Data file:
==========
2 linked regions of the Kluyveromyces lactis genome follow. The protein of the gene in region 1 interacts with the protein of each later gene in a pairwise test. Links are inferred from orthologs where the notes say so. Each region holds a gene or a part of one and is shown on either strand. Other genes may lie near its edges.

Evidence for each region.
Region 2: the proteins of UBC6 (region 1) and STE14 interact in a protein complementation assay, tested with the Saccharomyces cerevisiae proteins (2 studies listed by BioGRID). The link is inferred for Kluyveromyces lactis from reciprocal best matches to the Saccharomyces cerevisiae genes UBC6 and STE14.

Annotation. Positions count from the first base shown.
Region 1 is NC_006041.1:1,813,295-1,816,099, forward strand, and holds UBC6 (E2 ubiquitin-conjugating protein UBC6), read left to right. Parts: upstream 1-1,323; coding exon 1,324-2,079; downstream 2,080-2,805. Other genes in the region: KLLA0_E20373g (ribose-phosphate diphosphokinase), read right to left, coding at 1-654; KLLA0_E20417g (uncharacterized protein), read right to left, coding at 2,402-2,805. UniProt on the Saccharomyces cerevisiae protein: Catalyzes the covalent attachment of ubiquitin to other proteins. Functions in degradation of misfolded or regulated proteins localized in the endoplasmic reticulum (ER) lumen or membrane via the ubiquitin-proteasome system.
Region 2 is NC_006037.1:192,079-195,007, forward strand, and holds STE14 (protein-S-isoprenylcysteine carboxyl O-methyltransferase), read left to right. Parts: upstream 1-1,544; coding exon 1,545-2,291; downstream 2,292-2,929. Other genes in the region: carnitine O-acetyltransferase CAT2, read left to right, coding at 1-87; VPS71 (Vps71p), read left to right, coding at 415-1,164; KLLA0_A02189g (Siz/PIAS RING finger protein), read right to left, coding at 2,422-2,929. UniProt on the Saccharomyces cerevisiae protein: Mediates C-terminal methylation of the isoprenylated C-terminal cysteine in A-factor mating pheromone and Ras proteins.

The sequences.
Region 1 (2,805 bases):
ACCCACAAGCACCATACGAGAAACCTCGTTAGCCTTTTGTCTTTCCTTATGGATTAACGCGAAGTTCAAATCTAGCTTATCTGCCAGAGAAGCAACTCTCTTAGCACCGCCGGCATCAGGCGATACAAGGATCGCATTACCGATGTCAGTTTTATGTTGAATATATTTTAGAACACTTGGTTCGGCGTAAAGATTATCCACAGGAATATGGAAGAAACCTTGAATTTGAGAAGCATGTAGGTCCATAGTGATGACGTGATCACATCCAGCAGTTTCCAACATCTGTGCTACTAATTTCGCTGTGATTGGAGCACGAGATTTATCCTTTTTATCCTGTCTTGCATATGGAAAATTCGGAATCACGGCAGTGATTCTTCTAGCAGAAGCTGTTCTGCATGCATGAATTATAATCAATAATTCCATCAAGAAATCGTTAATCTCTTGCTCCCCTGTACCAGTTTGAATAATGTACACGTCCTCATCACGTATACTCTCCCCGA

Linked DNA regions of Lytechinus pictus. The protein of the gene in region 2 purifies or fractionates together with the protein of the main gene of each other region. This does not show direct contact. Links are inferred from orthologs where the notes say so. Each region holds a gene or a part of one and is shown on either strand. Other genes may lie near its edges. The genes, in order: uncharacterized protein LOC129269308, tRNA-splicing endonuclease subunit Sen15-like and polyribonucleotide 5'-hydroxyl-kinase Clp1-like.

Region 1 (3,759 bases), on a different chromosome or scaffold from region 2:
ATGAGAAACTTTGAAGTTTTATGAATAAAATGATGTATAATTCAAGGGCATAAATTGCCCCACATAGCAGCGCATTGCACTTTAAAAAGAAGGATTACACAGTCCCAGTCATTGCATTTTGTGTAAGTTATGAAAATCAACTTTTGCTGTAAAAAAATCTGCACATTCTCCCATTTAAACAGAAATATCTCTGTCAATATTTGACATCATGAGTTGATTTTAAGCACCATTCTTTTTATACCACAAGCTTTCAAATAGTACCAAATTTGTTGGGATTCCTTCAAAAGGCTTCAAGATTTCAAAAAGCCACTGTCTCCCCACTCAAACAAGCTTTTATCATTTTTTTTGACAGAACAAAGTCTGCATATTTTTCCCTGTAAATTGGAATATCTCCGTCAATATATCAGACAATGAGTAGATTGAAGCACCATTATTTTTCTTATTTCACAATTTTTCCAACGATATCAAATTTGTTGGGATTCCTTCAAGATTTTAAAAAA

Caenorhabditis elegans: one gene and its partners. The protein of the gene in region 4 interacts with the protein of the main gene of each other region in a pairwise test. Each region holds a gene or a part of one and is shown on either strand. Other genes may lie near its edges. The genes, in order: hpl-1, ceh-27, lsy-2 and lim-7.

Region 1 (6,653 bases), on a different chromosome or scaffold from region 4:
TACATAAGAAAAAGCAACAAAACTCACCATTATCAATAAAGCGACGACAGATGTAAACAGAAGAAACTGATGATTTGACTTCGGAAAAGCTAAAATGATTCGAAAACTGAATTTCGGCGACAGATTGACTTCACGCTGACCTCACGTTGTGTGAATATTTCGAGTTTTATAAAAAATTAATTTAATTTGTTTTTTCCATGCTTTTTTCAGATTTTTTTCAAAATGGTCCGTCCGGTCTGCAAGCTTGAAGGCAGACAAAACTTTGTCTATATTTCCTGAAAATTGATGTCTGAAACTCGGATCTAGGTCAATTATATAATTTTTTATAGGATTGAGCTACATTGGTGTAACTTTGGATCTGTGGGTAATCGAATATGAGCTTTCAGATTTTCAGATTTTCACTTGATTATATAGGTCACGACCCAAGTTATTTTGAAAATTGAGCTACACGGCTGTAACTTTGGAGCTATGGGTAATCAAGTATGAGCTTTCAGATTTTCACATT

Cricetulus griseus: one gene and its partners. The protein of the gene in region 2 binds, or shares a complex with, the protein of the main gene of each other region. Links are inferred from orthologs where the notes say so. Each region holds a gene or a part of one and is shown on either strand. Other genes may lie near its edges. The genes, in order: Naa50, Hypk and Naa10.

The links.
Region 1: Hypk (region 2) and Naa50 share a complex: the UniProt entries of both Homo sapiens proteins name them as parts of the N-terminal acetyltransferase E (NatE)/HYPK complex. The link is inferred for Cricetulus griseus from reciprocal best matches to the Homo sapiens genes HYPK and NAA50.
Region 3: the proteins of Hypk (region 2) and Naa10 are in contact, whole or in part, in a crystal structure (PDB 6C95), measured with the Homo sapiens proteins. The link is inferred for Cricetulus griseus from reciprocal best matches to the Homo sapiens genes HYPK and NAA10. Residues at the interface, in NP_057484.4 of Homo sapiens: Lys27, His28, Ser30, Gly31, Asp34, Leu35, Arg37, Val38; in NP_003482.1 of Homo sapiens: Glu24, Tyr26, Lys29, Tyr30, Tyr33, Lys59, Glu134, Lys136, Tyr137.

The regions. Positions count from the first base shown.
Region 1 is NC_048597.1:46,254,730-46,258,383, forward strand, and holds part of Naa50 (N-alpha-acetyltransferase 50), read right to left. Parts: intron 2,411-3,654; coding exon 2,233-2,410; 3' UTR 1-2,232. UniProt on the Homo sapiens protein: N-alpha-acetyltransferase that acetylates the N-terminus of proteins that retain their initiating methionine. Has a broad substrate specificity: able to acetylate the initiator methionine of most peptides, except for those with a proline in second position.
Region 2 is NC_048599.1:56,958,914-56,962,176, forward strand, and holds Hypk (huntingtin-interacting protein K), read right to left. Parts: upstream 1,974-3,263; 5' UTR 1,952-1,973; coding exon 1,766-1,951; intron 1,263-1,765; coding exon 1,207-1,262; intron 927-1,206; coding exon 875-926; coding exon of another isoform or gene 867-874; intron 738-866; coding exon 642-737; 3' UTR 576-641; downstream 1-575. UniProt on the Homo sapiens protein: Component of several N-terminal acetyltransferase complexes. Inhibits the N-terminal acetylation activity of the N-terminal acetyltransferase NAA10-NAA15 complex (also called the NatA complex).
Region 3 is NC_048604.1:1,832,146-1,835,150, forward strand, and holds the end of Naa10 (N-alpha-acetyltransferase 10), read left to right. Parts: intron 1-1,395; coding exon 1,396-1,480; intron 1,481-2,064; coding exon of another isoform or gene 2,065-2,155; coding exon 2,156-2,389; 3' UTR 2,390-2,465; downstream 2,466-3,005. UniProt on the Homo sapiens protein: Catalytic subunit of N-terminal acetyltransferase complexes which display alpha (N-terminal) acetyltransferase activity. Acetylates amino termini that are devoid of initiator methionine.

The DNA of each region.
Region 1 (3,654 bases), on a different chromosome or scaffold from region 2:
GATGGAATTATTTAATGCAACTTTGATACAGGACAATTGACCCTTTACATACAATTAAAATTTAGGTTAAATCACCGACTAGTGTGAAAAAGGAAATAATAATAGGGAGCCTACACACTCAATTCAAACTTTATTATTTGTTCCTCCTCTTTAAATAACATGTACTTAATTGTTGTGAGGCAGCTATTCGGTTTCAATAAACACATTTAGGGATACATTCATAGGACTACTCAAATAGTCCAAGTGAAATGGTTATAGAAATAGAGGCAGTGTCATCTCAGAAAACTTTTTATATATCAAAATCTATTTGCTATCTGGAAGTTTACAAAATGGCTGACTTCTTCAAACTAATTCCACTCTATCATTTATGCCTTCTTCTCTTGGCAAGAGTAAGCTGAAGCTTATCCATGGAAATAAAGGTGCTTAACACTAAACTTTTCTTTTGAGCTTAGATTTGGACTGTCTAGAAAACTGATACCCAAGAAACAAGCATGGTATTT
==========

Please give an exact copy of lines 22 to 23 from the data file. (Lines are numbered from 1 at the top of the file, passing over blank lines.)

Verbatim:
Region 2 is NC_048599.1:56,958,914-56,962,176, forward strand, and holds Hypk (huntingtin-interacting protein K), read right to left. Parts: upstream 1,974-3,263; 5' UTR 1,952-1,973; coding exon 1,766-1,951; intron 1,263-1,765; coding exon 1,207-1,262; intron 927-1,206; coding exon 875-926; coding exon of another isoform or gene 867-874; intron 738-866; coding exon 642-737; 3' UTR 576-641; downstream 1-575. UniProt on the Homo sapiens protein: Component of several N-terminal acetyltransferase complexes. Inhibits the N-terminal acetylation activity of the N-terminal acetyltransferase NAA10-NAA15 complex (also called the NatA complex).
Region 3 is NC_048604.1:1,832,146-1,835,150, forward strand, and holds the end of Naa10 (N-alpha-acetyltransferase 10), read left to right. Parts: intron 1-1,395; coding exon 1,396-1,480; intron 1,481-2,064; coding exon of another isoform or gene 2,065-2,155; coding exon 2,156-2,389; 3' UTR 2,390-2,465; downstream 2,466-3,005. UniProt on the Homo sapiens protein: Catalytic subunit of N-terminal acetyltransferase complexes which display alpha (N-terminal) acetyltransferase activity. Acetylates amino termini that are devoid of initiator methionine.